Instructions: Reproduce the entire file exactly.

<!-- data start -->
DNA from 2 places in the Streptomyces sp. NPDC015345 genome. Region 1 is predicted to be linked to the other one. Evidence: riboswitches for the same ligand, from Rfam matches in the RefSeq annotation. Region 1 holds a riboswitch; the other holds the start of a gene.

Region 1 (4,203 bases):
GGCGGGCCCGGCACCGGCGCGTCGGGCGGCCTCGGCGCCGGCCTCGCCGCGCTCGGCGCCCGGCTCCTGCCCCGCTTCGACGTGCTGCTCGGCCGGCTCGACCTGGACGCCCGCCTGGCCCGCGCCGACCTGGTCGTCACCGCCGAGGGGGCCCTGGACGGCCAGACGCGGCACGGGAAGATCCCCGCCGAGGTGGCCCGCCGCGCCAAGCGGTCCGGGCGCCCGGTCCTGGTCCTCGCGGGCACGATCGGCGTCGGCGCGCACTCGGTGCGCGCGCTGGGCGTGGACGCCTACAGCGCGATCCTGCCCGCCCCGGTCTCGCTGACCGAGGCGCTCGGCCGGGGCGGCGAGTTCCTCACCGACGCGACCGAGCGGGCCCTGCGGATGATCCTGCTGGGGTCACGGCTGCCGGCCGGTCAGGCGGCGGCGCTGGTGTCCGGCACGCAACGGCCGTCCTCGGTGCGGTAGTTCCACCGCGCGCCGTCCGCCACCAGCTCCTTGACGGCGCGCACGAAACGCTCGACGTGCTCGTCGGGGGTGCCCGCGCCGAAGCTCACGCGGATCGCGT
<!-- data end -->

DNA from 2 places in the Streptomyces sp. NPDC015345 genome. Region 1 is predicted to be linked to the other one. Evidence: riboswitches for the same ligand, from Rfam matches in the RefSeq annotation. Region 1 holds a riboswitch; the other holds the start of a gene.

Region 1 (4,203 bases):
GGCGGGCCCGGCACCGGCGCGTCGGGCGGCCTCGGCGCCGGCCTCGCCGCGCTCGGCGCCCGGCTCCTGCCCCGCTTCGACGTGCTGCTCGGCCGGCTCGACCTGGACGCCCGCCTGGCCCGCGCCGACCTGGTCGTCACCGCCGAGGGGGCCCTGGACGGCCAGACGCGGCACGGGAAGATCCCCGCCGAGGTGGCCCGCCGCGCCAAGCGGTCCGGGCGCCCGGTCCTGGTCCTCGCGGGCACGATCGGCGTCGGCGCGCACTCGGTGCGCGCGCTGGGCGTGGACGCCTACAGCGCGATCCTGCCCGCCCCGGTCTCGCTGACCGAGGCGCTCGGCCGGGGCGGCGAGTTCCTCACCGACGCGACCGAGCGGGCCCTGCGGATGATCCTGCTGGGGTCACGGCTGCCGGCCGGTCAGGCGGCGGCGCTGGTGTCCGGCACGCAACGGCCGTCCTCGGTGCGGTAGTTCCACCGCGCGCCGTCCGCCACCAGCTCCTTGACGGCGCGCACGAAACGCTCGACGTGCTCGTCGGGGGTGCCCGCGCCGAAGCTCACGCGGATCGCGT